Diwali. The Hindu New Year that celebrates new beginnings and the victory of good over evil.
The biggest and most important holiday in India that lasts 3 days, starting with what is known as Dhanteras (name given to the first day that marks the festival of Diwali). It is a festival that is celebrated with grandeur in its home country with lights, fireworks, sparklers, and candles, illuminating every corner of India.
Families get together to feast on good food and exchange sweets and gifts and the entire population comes together as one, cropping the barrier that separates their castes and religions to commemorate the special occasion. Families leave the doors open to their establishments, letting their residences soak up the light and positive vibes to be motivated for another year of triumph.
The celebration has spread its wings and is also appreciated all over the world as communities of Indians gather together in other countries they reside in and keep the tradition flowing by brightening up their surroundings, sharing the joy of the occasion and avoid missing out on the feel of home.
London is one of the most diverse cities in the whole world, and within it lays the hub of all traditions from all cultures. This is especially recognized within the Indian community due to the grand number of Indians residing in London. With quantities of temples and cultural centres, the brown Asian population of London has left an imprint on what our culture is all about.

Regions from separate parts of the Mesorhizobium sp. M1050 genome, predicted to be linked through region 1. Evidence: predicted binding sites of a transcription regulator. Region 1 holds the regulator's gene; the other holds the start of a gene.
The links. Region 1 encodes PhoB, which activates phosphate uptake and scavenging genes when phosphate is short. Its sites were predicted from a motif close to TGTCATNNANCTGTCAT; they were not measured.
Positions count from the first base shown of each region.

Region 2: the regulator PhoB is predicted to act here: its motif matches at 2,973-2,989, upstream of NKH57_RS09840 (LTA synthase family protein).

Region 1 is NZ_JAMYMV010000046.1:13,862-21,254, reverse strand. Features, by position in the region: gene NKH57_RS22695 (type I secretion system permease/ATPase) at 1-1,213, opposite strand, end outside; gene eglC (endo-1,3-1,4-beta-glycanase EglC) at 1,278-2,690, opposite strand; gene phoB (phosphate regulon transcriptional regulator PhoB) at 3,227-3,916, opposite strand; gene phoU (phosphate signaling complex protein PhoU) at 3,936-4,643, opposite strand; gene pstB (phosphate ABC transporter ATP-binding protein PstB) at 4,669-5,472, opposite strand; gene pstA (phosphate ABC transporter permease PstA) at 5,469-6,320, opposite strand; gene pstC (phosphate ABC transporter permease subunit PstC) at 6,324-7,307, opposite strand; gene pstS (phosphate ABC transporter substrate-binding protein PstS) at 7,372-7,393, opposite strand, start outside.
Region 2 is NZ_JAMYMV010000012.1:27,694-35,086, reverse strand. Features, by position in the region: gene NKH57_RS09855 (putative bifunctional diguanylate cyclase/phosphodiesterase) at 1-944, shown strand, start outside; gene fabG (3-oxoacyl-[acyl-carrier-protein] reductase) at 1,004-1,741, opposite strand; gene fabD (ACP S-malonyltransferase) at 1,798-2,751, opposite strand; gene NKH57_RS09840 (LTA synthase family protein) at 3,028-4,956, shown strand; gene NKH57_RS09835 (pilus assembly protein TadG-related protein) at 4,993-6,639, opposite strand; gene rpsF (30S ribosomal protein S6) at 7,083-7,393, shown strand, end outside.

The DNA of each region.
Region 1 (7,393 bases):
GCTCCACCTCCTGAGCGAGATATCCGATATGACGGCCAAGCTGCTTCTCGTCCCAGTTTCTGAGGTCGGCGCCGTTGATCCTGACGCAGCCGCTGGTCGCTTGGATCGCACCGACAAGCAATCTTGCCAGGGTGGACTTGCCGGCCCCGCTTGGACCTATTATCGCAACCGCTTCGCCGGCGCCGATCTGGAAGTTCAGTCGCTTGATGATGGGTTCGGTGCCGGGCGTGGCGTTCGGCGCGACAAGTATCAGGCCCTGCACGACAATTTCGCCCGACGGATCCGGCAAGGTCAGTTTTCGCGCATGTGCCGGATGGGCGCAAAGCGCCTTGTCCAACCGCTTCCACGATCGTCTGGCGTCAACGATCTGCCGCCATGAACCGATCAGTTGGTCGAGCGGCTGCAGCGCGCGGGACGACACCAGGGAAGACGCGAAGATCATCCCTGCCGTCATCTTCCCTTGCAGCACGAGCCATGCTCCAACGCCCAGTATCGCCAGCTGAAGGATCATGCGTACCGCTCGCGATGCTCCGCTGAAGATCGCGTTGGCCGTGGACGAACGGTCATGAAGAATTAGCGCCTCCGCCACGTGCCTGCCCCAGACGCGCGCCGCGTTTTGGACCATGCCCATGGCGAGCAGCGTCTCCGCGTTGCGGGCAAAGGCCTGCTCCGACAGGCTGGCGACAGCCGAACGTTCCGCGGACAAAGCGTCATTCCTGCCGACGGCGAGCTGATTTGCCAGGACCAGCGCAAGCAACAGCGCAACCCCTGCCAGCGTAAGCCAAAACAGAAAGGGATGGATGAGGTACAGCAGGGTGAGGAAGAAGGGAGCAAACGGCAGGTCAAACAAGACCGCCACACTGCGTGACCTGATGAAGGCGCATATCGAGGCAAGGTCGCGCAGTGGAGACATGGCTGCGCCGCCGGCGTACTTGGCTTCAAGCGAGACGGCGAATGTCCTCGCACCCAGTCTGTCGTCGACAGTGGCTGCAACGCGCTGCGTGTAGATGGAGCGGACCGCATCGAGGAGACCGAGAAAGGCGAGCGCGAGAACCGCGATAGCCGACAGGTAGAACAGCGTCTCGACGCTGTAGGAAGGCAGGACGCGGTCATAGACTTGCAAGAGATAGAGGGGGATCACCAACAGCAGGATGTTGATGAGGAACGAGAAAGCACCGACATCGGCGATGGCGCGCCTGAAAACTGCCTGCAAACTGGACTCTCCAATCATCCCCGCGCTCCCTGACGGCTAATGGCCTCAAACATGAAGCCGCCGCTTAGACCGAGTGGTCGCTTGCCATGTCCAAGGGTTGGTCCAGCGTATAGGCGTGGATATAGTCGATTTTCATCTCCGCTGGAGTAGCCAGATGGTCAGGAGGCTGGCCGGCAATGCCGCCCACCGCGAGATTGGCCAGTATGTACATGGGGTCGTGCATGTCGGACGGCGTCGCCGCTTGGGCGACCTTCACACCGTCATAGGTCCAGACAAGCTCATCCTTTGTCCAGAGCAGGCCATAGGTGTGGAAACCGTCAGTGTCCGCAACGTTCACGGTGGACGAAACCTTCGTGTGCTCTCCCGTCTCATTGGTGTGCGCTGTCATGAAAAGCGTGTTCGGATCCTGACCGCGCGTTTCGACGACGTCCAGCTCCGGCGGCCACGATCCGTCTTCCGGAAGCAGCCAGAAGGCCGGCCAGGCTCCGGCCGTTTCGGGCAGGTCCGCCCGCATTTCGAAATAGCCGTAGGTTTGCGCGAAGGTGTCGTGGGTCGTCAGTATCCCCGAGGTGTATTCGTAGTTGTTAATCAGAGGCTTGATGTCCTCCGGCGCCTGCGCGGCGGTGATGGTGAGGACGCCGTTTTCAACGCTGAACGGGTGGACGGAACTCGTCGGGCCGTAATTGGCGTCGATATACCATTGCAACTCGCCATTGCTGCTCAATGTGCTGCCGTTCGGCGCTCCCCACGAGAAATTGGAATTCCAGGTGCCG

On events such as Diwali, London as well lights up, with events around all of London to celebrate the day. Every year, the mayor of London teams up with the Diwali in London committee to host a large event in Trafalgar Square where music is blasting from the beginning of the day till the end and a show is being held with music, dancing and, of course, prayers to spread cultural and spiritual awareness. Crowds gather round to learn, intake and participate and hence the atmosphere of joy is radiated around the crowd of London.
However, aside from grand events like these, local celebrations continue in areas such as Southall and Wembley, with local members lighting up fireworks, sparklers and sharing sweets and love with their families, friends, and neighbors.
Indian sweet shops such as Ambala and Royal sell in quantities around this time of the year as no one can truly celebrate Diwali without sweets, or what it is recognised in the Indian community as: mithai. Temples around London are also flooded around this time as families go to pay their respect and take part in the mandatory prayers that take place during the day.
You can take Indians out of India, but you can’t take India out of Indians. Happy Diwali!
Words: Neha Bharwani
Images: Ethan Hoover on Unsplash, Jude Beck on Unsplash, Meagan Paddock on Unsplash